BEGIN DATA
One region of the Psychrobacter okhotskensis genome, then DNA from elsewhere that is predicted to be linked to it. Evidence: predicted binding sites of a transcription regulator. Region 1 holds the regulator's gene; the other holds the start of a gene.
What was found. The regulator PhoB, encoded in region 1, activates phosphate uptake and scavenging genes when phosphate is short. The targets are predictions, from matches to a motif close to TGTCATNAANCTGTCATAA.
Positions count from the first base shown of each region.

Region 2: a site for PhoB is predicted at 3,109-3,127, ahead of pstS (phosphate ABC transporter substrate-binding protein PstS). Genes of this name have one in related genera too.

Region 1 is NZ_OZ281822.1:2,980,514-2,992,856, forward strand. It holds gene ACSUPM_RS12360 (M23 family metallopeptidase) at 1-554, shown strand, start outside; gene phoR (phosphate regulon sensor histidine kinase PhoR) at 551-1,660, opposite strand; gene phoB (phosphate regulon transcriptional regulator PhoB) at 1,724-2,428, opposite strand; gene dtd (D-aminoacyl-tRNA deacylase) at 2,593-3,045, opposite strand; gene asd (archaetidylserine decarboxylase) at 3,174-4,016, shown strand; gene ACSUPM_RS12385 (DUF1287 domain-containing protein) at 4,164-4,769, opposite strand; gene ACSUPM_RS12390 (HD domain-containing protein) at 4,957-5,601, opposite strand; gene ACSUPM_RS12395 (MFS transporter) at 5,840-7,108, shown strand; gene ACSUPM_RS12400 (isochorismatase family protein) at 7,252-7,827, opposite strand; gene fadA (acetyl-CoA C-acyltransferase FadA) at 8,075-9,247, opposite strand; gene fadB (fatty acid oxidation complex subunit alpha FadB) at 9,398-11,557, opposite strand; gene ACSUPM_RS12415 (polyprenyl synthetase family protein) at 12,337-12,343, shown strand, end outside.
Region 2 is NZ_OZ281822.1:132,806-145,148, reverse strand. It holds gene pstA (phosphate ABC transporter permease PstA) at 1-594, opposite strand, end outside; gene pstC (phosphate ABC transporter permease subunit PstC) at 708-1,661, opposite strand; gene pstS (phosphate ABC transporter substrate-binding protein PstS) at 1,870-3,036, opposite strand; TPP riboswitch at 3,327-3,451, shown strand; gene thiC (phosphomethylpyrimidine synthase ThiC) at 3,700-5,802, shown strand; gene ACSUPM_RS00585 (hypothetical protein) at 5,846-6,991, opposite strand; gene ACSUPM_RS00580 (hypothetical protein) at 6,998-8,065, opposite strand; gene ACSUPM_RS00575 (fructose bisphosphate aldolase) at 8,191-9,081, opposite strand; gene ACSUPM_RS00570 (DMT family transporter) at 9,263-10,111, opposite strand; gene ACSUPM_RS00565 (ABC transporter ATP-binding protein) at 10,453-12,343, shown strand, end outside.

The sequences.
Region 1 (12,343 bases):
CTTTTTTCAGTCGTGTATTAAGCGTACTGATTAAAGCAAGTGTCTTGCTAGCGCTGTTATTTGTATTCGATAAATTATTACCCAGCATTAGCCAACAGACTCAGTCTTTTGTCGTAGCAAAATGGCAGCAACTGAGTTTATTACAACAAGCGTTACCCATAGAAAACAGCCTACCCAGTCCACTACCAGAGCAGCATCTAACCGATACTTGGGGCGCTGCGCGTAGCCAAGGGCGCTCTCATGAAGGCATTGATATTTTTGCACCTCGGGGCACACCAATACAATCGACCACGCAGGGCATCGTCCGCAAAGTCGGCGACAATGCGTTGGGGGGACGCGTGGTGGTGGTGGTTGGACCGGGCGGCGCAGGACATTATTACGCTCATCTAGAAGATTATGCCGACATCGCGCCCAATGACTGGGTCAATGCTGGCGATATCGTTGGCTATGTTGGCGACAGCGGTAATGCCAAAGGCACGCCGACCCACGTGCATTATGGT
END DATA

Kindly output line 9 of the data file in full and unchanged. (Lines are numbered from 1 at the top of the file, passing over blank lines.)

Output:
CTTTTTTCAGTCGTGTATTAAGCGTACTGATTAAAGCAAGTGTCTTGCTAGCGCTGTTATTTGTATTCGATAAATTATTACCCAGCATTAGCCAACAGACTCAGTCTTTTGTCGTAGCAAAATGGCAGCAACTGAGTTTATTACAACAAGCGTTACCCATAGAAAACAGCCTACCCAGTCCACTACCAGAGCAGCATCTAACCGATACTTGGGGCGCTGCGCGTAGCCAAGGGCGCTCTCATGAAGGCATTGATATTTTTGCACCTCGGGGCACACCAATACAATCGACCACGCAGGGCATCGTCCGCAAAGTCGGCGACAATGCGTTGGGGGGACGCGTGGTGGTGGTGGTTGGACCGGGCGGCGCAGGACATTATTACGCTCATCTAGAAGATTATGCCGACATCGCGCCCAATGACTGGGTCAATGCTGGCGATATCGTTGGCTATGTTGGCGACAGCGGTAATGCCAAAGGCACGCCGACCCACGTGCATTATGGT